This column aims at discovering harbours from a landscape perspective, which means extending our view beyond the delimited harbour area towards the surrounding landscape of which the harbour is a constitutive part. This time, let us look at an emerging harbour landscape of extreme acuteness for Europe – that of migration. Migrants are in search of a harbour to accommodate them, or to facilitate further transit. Harbour cities have always played the role of accommodators and transit facilitators, they are a constitutive part of a landscape of human motion, physically and culturally. Today, knowledge accumulated in harbour cities might be needed to advise Europe in setting up guidelines for dealing with migrants, physically and culturally. All over humankind’s history have groups of humans, sometimes entire populations, migrated for reasons of war, famine, discrimination and other life threatening issues. People on the move are not a new phenomenon, even though these days in Europe, after half a century of relative stability, some sedentary Europeans might already have forgotten about the moves of their ancestors.
This early September, thousands of migrants from Syria, Afghanistan, Eritrea, blocked at Budapest’s Keleti train station where they were refused to access trains, decided to simply walk the motorway – towards the Austrian border. Shortly after, when Denmark stopped train connections with Germany, a similar walk set out along Danish motorways to reach Sweden. Some months earlier, thousands of others almost walked across the water, travelling the few kilometers between the Turkish coast and the Greek islands in nothing else than fragile dinghies. As common as dangerous are the ‘water walks’ between Lybia and Italy, across the straight of Gibraltar, from the West Sahara to the Canary Islands. These days, those walking land or water do not aim at reaching an official harbour in the first place. They are happy with a pebble beach, a border village or a motorway rest area, provided it is situated in EU-Europe. The next step, of course, is the nearest (harbour) city – where to register officially and get into the European system.
This early September, just at the moment of the Budapest walks to Austria, a symposium called ‘Let’s walk urban landscapes’ was held in Hannover, organized by Studio Urbane Landschaften, an association of German landscape researchers, teachers and practitioners, supported by the Volkswagen Foundation, addressing designers of urban landscapes. An irony that a foundation sponsored by the German car industry promotes walking landscapes? Here is the point: Instead of inviting famous keynote speakers alone to explain new tendencies in urban landscape research and practice, the organizers invited the audience to experience urban landscapes –walking Hannover with different techniques but always in immediate contact and through bodily immersion with the object of study. Moving in a group of symposium participants under the guidance of a choreographer was one such technique. Direct experience made more clear than any lecture about Henri Lefèbvre what the physical presence in space of a group can produce: power. Stepping alone onto a heavy traffic artery is dangerous, doing so in a group stops cars and makes room for people. An incredible experience of empowerment through togetherness. The next step, then, can be to anchor the experienced uses in the urbanistic system of the city of Hannover. The starting point is the same as for the migrants: Let’s walk!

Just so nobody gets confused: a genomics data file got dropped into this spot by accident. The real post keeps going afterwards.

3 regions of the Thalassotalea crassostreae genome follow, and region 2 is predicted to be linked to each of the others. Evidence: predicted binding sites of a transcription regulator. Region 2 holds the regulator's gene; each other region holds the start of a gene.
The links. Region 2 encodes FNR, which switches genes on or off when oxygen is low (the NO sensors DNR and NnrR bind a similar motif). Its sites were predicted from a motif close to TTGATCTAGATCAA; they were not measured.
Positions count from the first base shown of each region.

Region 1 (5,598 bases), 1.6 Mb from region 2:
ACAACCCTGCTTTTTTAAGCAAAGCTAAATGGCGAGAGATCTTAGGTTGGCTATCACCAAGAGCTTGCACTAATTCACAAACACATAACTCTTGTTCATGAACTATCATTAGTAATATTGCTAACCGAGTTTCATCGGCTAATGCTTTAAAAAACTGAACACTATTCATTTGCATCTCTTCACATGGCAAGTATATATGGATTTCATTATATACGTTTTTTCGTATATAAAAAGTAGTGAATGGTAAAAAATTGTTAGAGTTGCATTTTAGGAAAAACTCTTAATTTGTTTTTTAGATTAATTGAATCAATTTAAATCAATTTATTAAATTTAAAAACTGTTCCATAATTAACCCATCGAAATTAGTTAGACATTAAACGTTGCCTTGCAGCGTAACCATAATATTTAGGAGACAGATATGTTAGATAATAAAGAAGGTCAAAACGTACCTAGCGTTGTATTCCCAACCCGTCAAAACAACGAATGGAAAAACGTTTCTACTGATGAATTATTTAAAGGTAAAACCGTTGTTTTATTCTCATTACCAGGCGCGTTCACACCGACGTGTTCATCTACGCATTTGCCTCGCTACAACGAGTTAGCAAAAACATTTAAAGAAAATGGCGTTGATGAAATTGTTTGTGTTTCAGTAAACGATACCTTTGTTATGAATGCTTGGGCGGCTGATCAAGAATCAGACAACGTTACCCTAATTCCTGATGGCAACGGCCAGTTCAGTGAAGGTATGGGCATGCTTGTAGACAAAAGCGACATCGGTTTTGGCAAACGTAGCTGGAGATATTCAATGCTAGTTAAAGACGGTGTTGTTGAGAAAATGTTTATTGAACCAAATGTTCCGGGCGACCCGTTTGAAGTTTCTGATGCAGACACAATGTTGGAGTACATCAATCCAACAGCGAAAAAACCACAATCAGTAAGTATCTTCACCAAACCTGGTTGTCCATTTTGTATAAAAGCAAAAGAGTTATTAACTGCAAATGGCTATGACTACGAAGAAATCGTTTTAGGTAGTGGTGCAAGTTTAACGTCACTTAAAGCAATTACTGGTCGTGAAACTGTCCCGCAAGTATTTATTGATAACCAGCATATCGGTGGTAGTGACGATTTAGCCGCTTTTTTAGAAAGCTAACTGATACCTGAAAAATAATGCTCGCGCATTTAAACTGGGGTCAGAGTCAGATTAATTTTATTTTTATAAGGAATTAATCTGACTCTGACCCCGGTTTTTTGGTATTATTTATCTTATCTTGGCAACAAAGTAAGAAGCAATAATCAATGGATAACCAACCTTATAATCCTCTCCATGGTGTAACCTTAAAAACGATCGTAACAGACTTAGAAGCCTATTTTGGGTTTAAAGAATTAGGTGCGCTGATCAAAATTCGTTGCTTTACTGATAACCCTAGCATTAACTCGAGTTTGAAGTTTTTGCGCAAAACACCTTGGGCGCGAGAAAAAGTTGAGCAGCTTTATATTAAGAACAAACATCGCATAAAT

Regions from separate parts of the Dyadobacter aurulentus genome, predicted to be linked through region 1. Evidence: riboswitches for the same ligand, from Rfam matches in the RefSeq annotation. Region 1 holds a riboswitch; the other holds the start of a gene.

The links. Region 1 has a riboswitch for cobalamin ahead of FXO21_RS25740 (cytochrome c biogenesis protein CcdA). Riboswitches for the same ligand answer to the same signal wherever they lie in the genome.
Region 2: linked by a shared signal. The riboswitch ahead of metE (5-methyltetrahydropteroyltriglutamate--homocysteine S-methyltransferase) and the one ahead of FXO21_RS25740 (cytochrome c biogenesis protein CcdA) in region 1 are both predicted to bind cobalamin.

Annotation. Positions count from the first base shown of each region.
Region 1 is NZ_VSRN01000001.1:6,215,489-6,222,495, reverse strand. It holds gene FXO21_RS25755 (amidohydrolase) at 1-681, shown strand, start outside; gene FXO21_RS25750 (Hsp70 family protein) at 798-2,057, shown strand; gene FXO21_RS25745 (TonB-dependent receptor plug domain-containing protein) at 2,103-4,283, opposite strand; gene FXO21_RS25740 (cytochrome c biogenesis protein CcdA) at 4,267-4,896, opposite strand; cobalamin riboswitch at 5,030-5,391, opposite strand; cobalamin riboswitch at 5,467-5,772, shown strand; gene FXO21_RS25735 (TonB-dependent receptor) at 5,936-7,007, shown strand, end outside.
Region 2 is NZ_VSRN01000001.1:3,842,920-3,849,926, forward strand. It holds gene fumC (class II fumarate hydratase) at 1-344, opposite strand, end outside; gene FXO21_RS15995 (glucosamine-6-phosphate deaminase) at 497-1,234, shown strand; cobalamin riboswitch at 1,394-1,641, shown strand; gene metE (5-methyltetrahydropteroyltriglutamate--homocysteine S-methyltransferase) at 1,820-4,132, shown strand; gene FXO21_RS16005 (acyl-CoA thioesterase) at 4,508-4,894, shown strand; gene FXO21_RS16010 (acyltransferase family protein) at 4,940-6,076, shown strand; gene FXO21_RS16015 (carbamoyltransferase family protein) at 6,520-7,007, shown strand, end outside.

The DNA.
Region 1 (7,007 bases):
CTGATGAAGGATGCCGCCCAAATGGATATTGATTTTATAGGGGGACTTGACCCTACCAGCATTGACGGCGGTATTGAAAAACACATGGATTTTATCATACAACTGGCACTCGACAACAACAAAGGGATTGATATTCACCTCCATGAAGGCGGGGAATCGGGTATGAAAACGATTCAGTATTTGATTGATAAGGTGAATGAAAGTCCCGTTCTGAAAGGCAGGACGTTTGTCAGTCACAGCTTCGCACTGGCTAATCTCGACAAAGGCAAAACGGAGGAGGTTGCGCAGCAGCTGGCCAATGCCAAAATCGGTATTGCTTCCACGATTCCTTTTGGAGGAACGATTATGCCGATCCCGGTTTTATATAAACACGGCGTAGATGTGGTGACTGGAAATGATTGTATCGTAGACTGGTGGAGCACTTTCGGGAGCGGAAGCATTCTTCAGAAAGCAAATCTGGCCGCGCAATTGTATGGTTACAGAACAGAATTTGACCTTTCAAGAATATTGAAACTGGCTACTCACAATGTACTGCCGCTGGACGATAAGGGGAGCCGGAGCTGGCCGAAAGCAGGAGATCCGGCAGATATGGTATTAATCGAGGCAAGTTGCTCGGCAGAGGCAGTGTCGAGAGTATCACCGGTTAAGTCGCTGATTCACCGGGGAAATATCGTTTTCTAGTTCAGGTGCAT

Over their history, harbour cities have translated experiences of seafaring, global trade, maritime industry and human moves into their urbanistic systems, which emcompass many aspects from building codes to trade rules to immigration and integration procedures. This local culture is different from other cities’ local culture. Kos, a small harbour city in Greece, collects migrants from the beach to lodge and feed and facilitate them further transit, as unpretentiously as possible. No fuzz, just an everyday’s job at the watery border of Europe, and not an easy one in a situation of precariousness resulting from austerity measures imposed onto Greece by Europe’s finance managers, apparently people inexperienced in moving anything else than money. Impossible to imagine in Kos scenes like in Munich, definitely not a harbour city, where locals welcomed the migrants from Budapest like pop-stars: over-reaction of people inexperienced in moving anything else than their big BMWs?
Citizens, politicians, professionals of port cities, where are you to share your knowledge with Europe? Today, many cities far from the water are about to become harbours. They need lessons in moving matters, and not through keynote lectures alone. What about another hands-on symposium on harbour culture – port cities, let’s move Europe!
Head image: Appropriating space: Migrants accommodated in Kos, Greece, after having crossed the Aegean Sea from Turkey, 9 Sept 2015 (photo Lisa Diedrich).